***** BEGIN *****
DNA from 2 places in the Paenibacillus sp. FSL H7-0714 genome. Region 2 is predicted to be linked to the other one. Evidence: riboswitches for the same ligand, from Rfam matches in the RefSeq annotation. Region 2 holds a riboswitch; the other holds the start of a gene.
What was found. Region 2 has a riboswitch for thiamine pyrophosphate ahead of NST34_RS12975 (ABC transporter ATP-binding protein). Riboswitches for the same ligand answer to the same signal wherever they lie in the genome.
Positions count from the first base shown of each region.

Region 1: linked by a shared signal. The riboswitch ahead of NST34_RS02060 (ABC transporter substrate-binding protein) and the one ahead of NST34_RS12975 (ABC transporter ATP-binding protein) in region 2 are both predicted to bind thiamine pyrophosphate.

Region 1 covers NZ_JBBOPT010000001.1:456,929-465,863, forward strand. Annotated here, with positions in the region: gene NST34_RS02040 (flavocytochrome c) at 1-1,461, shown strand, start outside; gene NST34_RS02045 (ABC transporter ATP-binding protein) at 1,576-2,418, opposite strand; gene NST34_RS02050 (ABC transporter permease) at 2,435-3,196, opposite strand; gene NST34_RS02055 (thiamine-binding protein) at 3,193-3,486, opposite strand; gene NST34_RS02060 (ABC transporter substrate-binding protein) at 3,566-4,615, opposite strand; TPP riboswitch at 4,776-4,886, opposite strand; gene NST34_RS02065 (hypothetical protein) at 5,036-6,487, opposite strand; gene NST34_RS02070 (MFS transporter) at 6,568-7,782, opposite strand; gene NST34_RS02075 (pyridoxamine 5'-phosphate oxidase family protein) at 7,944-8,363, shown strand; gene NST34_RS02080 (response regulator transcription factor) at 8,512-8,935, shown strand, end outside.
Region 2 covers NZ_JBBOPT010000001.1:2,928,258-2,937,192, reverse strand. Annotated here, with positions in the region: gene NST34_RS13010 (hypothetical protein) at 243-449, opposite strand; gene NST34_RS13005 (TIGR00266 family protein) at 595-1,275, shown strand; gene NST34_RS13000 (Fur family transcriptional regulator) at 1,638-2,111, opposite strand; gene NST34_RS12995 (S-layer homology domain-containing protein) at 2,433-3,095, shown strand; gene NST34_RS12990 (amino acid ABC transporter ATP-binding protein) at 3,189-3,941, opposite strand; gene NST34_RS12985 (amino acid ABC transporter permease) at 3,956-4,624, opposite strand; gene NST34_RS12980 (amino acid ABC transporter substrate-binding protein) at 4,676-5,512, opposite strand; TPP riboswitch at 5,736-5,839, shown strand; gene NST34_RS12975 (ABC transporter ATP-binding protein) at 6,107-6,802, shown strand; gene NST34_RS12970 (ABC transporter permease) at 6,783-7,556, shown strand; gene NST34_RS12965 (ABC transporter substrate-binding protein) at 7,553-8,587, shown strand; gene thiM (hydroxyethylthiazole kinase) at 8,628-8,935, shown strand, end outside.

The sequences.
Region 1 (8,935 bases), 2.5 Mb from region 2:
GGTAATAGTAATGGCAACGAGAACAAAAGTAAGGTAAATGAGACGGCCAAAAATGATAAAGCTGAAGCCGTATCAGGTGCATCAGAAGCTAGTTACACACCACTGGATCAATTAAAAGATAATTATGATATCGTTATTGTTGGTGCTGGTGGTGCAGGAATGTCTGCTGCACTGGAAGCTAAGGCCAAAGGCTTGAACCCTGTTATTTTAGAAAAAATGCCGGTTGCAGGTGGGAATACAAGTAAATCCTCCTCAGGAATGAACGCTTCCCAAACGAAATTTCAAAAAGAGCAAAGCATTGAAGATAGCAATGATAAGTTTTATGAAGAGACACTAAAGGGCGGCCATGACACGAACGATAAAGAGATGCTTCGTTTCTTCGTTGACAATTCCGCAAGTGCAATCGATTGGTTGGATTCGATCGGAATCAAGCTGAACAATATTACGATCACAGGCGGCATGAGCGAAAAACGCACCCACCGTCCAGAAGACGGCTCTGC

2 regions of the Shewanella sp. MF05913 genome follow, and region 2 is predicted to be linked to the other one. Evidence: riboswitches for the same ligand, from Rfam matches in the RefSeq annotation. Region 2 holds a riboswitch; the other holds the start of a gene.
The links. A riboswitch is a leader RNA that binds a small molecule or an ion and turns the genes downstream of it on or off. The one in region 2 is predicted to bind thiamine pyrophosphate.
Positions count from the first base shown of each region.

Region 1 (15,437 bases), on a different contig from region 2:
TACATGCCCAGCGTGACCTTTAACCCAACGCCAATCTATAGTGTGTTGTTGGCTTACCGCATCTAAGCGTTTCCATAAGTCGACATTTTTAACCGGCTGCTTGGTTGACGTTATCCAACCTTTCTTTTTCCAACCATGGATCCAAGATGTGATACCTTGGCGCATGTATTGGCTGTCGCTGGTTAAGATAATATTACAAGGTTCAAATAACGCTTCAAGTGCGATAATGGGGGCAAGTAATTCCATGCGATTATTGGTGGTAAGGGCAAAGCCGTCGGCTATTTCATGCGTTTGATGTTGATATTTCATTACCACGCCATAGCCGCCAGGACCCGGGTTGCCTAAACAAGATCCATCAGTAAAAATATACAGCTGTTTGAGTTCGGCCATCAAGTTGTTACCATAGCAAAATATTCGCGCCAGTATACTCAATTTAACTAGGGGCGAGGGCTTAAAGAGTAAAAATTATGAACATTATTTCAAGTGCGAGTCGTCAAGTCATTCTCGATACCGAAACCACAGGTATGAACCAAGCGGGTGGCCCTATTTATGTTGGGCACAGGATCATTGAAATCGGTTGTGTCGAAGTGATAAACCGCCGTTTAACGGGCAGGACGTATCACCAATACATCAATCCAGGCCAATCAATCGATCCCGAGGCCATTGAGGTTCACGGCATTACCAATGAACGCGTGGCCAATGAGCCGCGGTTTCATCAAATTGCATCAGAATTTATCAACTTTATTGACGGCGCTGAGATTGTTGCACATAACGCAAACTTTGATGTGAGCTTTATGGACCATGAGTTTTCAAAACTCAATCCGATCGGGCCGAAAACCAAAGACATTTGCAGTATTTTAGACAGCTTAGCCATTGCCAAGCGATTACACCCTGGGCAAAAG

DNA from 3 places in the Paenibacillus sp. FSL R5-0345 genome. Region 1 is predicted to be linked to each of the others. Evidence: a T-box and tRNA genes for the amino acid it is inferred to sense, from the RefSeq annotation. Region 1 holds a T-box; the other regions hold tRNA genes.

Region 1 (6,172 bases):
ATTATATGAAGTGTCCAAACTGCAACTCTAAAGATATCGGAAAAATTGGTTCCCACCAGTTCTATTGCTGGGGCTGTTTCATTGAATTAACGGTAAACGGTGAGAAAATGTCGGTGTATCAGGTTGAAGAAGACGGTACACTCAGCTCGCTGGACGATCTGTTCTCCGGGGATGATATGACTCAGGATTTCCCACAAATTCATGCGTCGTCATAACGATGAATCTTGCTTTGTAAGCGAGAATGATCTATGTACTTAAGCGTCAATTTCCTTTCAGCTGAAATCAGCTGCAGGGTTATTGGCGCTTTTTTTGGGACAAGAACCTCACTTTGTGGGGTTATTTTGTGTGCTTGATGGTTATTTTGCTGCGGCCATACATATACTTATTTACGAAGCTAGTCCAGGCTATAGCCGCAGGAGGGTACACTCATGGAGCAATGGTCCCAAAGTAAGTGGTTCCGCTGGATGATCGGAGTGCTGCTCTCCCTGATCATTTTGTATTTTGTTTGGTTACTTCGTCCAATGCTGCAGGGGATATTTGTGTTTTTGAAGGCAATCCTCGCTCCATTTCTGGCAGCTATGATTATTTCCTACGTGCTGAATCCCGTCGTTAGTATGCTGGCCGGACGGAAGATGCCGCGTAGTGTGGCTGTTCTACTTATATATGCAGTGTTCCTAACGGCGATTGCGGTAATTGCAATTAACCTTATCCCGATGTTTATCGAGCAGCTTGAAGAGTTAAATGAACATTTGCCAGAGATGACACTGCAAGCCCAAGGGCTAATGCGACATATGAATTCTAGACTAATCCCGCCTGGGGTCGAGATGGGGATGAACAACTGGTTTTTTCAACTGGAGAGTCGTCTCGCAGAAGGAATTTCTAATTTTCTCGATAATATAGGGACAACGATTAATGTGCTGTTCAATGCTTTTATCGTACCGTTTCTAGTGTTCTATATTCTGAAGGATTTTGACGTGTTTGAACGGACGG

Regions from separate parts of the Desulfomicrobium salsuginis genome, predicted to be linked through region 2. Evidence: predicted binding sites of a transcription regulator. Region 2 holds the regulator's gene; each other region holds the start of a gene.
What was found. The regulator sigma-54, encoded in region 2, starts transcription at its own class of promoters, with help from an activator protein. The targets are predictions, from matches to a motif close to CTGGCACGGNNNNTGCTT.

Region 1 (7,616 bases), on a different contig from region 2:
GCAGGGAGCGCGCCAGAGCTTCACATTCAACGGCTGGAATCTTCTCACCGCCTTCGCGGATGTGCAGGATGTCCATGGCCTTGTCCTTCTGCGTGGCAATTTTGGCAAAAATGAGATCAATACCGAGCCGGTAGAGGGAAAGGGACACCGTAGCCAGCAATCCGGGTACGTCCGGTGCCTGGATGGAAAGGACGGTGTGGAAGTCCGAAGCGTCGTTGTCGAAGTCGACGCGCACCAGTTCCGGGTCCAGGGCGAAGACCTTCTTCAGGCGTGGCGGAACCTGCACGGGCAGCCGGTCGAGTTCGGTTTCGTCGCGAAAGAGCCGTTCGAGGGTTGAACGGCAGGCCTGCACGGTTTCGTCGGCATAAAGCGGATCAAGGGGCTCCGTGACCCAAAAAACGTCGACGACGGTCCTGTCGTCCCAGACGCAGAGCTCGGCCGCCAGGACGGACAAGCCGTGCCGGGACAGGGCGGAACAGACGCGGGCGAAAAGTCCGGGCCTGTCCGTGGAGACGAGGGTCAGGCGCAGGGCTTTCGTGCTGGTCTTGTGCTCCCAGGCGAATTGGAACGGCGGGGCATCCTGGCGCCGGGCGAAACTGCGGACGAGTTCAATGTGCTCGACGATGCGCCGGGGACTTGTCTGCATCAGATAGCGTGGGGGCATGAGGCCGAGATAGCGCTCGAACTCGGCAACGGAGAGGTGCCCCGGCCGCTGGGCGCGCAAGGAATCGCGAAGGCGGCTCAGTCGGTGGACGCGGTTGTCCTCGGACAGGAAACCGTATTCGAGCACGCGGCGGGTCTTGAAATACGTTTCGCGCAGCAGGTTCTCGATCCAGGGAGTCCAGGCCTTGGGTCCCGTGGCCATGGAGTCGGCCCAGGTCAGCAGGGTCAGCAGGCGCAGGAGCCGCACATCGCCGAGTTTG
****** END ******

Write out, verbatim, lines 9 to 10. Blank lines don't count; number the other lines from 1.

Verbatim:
GGTAATAGTAATGGCAACGAGAACAAAAGTAAGGTAAATGAGACGGCCAAAAATGATAAAGCTGAAGCCGTATCAGGTGCATCAGAAGCTAGTTACACACCACTGGATCAATTAAAAGATAATTATGATATCGTTATTGTTGGTGCTGGTGGTGCAGGAATGTCTGCTGCACTGGAAGCTAAGGCCAAAGGCTTGAACCCTGTTATTTTAGAAAAAATGCCGGTTGCAGGTGGGAATACAAGTAAATCCTCCTCAGGAATGAACGCTTCCCAAACGAAATTTCAAAAAGAGCAAAGCATTGAAGATAGCAATGATAAGTTTTATGAAGAGACACTAAAGGGCGGCCATGACACGAACGATAAAGAGATGCTTCGTTTCTTCGTTGACAATTCCGCAAGTGCAATCGATTGGTTGGATTCGATCGGAATCAAGCTGAACAATATTACGATCACAGGCGGCATGAGCGAAAAACGCACCCACCGTCCAGAAGACGGCTCTGC

2 regions of the Shewanella sp. MF05913 genome follow, and region 2 is predicted to be linked to the other one. Evidence: riboswitches for the same ligand, from Rfam matches in the RefSeq annotation. Region 2 holds a riboswitch; the other holds the start of a gene.